Luke: Well, people have said, ‘why don’t you do a guitar instrumental album?,’ and I always say that guys like Joe, Steve (Vai), and Jeff (Beck) own that shit, man. I figure I’d play to my strong suit. I play enough guitar on these albums to, you know, get that out. I’m not trying to keep on top of…you know, ‘am I on top of the reader’s poll list in Guitar Player Magazine?’ I never make those lists anyway! (Laughs.)

Chris: But the reality is you’ve played some classic, enduring guitar parts on some huge hits. “Rosanna,” “Hold the Line,” Henley’s “Dirty Laundry,” stuff on the Thriller album, Chicago hits, Randy Newman’s “I Love L.A.,” etc.

Luke: I’ve played some things…but you know when we did them they were so quick, like one or two takes and that was it. Then it comes out and people hear it. I got lucky a few times, what can I say?

Chris: Well, if you look on youtube there are probably 100 guitar tutorials on the “Rosanna” solo alone.

Luke: Really? Well the end solo was a one-take jam. Jeff laid down this groove and we all went for it. We never rehearsed anyway. We hated rehearsing. Man, we’ve known each other for forty years. We have Vulcan mind-meld thoughts.

Chris: You were what, 19, when you started with Toto?

Luke: Well I was 15 we all first met in high school, but ya 19 when Toto started.

Toto, 1984 (Luke second from right).

Toto, 1984 (Luke second from right).

Chris: When you were in full swing with these guys during the early ‘80s, doing all those sessions, it must have been cool that you all had Toto as well as all the session work together.

Luke: Ya, we’d be at a session saying to each other, ‘see you later at the gig!’ Especially Jeff Porcaro and me. We were really close, man. He was one of the most important people in my life, like my big brother I never had and all that. We played on a ton of records together.

Chris: Related to this topic, I want to ask you specifically about soloing. It seems we’re lamenting the demise of the guitar solo in mainstream music now.

Luke: I think it’s gonna come back, man, like all things. People are burned out on machine-made, buffed out, auto-tuned, time-corrected music. It’s like McDonald’s music. McNugget music. McMusic. I mean, just ‘cause you can make everything perfect doesn’t mean you should. It’s like chicks and plastic surgery. Does that ever turn out well? It might look good from a distance, or in a photograph. But up close, you see it for what it is. It’s awful. And it’s the same thing with McMusic, you know. I mean…people used to think the Toto guys were slick and soulless and that we played with no heart. We just sat in the room and played, man. That’s what we sounded like! We sound like the Rolling Stones next to the fucking shit you hear on the radio now. Most of the people that are allowed to make records these days…they can’t play. You see ‘em on late night TV struggling to grip the bar chord. I’m like, ‘what the fuck are those guys doing on TV? They’ve worked more on their hairdo than they did their chops. It’s like, ‘dude, you don’t belong….you don’t deserve this opportunity. And no one will know who you are two days from now. That’s it, man. I hope you enjoyed your five minutes ‘cause that’s all you’re gonna get.’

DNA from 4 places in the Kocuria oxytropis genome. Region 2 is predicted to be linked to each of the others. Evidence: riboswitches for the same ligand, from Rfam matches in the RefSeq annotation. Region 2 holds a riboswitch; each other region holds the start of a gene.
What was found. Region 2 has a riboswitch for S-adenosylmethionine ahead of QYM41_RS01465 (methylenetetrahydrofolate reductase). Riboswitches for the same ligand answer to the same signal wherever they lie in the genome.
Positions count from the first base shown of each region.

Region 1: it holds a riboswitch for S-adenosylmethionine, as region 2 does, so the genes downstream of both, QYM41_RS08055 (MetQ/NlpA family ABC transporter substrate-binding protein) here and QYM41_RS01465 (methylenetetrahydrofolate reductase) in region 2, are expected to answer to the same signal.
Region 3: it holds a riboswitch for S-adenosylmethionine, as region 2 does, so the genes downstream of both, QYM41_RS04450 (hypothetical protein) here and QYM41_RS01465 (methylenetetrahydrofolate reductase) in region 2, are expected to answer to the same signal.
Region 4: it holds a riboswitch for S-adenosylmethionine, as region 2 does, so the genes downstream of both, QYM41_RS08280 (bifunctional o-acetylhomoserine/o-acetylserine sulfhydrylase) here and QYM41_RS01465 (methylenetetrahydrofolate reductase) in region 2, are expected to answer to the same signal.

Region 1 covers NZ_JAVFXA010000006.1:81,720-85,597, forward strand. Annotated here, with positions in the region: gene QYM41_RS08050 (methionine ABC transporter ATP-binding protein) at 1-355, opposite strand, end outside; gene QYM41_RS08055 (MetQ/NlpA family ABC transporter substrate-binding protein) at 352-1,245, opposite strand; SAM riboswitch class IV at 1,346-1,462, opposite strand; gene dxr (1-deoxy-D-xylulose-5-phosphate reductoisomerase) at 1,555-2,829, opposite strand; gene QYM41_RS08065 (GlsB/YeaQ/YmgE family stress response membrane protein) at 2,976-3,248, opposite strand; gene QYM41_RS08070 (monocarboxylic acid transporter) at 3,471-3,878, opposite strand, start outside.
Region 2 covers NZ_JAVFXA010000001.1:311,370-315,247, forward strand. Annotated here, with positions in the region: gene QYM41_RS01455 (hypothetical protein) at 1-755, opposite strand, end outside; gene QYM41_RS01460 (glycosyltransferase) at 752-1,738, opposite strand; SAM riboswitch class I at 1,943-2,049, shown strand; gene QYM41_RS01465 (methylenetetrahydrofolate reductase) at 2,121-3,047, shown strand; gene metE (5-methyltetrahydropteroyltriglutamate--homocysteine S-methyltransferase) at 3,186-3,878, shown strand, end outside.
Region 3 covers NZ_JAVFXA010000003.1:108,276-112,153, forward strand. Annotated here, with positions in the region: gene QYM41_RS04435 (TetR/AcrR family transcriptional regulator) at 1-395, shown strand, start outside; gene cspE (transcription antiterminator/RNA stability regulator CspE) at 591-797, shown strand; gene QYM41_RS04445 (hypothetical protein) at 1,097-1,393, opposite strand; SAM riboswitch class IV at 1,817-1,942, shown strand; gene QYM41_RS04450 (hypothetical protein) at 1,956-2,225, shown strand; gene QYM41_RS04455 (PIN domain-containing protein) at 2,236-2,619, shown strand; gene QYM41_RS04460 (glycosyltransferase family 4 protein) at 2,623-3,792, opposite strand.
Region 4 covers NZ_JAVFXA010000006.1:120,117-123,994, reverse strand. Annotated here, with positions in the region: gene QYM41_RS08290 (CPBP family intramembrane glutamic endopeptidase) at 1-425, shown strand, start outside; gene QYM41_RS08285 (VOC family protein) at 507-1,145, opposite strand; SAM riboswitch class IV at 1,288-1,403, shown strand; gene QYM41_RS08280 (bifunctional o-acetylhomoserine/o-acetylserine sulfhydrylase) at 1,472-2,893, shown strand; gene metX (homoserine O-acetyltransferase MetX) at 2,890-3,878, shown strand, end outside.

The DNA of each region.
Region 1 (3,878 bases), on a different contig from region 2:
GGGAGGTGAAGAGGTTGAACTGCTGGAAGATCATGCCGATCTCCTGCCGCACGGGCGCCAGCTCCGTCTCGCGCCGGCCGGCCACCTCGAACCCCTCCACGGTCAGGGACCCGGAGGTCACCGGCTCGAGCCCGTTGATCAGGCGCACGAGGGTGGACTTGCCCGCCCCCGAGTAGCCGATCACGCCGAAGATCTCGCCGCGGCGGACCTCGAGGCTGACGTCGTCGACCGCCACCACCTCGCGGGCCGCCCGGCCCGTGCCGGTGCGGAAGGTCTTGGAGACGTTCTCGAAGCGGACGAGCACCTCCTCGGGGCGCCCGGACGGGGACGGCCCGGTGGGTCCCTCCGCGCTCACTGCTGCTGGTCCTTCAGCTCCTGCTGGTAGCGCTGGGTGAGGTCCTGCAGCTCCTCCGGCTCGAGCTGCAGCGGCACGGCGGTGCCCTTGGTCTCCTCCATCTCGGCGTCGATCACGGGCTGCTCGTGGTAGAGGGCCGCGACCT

Chris: Yes, it seems like some of them don’t have any strong suit at all.

Luke: Well they don’t have any songs. If I hear that Am-F-C-G chord progression again I may have to jump out of a car. It’s like, ‘Does the dog always have to shit on this part of the lawn?’ It’s a lazy man’s way of coming up with a song. And regarding production, everything’s huge. There are no dynamics to the records. All these big chunking chords…when (legendary rock producer) Bob Clearmountain did it 25 years ago, it was great. Now it’s old.

Chris: Sort of like that Nickelback thing?

Luke: Ha-ha…Nickelback are the new Toto when it comes to getting beat up by everybody. I hear the guy’s a real prick too, so I don’t feel so bad. (Laughs.)

Chris: You can’t compare them to Toto, though. (I’m laughing as well.)

Luke: Well, as far as how much the critics hate ‘em. That’s what I meant. Henley told me in 1980, ‘If you hang in there long enough, they’ll stop fucking with you and start liking you.’ I mean we get the occasional dig from some asshole at Rolling Stone, like anyone cares about them anymore. But most of this shit has turned around. I mean, Ringo says to me (does Liverpool accent),‘I love Toto.’ Man, that’s good enough for me.

Chris: Ya, man…playing with Ringo must be crazy.

Luke: It is, man. I get texts from the guy. He calls me. I still gotta pinch myself. I play music because of The Beatles. I’ve worked with three of the four. But Ringo’s truly a pal, you know? He’s become a mentor. He texted me a while back while I happened to be in Hamburg on tour. That was wild. He refers to me as his ‘last best friend.’ He’s everything I wanna be when I grow up. He’s just as witty as he was in Hard Day’s Night. He’s really sweet. He’s got a heart of gold. He can be intense too, though. He’s been through some shit.

Chris: I obviously don’t know Ringo at all, but yes it does seem like he could have that intense side if you rubbed him the wrong way or whatever.